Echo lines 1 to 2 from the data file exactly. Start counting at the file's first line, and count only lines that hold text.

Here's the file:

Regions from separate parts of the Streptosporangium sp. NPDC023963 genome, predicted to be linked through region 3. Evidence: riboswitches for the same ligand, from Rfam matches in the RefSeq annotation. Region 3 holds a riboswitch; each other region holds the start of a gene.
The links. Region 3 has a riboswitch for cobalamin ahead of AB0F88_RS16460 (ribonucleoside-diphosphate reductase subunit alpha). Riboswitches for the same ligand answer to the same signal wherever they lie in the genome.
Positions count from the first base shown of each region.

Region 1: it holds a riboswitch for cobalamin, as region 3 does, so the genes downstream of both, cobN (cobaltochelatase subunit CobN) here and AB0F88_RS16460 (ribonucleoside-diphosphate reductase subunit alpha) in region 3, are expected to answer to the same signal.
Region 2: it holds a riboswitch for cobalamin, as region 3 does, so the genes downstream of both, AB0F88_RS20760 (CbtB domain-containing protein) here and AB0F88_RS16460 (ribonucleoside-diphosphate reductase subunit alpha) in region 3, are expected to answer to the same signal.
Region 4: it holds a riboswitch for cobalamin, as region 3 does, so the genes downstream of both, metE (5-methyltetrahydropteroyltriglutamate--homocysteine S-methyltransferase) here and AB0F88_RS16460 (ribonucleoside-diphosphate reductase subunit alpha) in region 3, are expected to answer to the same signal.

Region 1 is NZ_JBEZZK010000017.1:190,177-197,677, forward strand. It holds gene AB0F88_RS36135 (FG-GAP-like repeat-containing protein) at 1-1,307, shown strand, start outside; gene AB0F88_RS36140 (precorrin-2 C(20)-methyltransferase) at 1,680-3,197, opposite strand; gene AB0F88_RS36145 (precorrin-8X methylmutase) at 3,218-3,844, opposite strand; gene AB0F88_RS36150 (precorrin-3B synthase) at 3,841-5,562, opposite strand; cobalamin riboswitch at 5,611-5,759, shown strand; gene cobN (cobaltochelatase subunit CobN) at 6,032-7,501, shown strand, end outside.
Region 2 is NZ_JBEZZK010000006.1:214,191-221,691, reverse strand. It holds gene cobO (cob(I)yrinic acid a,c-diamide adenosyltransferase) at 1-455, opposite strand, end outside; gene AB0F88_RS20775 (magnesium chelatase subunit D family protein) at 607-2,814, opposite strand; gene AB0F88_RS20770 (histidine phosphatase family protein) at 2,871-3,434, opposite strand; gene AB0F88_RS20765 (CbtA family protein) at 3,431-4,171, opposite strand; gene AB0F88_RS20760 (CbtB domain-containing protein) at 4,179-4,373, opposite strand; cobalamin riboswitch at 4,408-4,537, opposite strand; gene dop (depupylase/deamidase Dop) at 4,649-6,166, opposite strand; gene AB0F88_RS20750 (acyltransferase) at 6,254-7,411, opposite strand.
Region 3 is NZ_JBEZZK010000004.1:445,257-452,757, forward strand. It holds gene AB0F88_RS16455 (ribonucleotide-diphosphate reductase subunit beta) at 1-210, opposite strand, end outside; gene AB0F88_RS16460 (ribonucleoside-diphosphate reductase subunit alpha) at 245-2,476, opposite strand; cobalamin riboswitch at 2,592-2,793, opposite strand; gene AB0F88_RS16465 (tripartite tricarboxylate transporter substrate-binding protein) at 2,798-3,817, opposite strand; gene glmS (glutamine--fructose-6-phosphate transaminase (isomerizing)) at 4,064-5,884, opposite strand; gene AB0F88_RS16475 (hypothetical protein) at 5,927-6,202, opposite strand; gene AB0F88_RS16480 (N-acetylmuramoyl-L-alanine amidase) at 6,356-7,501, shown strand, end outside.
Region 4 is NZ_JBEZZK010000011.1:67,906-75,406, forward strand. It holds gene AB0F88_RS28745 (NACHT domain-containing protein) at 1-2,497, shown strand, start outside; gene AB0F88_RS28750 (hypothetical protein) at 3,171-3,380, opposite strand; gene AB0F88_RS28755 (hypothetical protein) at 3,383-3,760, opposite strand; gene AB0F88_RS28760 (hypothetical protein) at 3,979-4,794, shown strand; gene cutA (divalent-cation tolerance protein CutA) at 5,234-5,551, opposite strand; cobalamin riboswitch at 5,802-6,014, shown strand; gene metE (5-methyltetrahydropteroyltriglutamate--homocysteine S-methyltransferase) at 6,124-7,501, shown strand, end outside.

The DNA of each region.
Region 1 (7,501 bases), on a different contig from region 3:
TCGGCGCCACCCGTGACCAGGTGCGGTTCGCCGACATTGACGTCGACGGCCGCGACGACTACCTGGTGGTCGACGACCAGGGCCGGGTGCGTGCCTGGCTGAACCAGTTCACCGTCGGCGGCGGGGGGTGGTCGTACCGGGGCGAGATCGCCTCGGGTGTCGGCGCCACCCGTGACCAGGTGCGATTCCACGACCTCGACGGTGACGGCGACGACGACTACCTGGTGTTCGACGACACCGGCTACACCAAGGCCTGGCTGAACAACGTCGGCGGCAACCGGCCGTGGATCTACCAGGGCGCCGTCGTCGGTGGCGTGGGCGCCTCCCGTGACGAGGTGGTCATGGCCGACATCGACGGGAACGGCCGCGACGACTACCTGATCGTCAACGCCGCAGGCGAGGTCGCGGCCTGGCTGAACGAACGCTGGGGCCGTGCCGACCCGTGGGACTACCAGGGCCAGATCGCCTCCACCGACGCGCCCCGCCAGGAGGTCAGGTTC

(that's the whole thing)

Regions from separate parts of the Streptosporangium sp. NPDC023963 genome, predicted to be linked through region 3. Evidence: riboswitches for the same ligand, from Rfam matches in the RefSeq annotation. Region 3 holds a riboswitch; each other region holds the start of a gene.
The links. Region 3 has a riboswitch for cobalamin ahead of AB0F88_RS16460 (ribonucleoside-diphosphate reductase subunit alpha). Riboswitches for the same ligand answer to the same signal wherever they lie in the genome.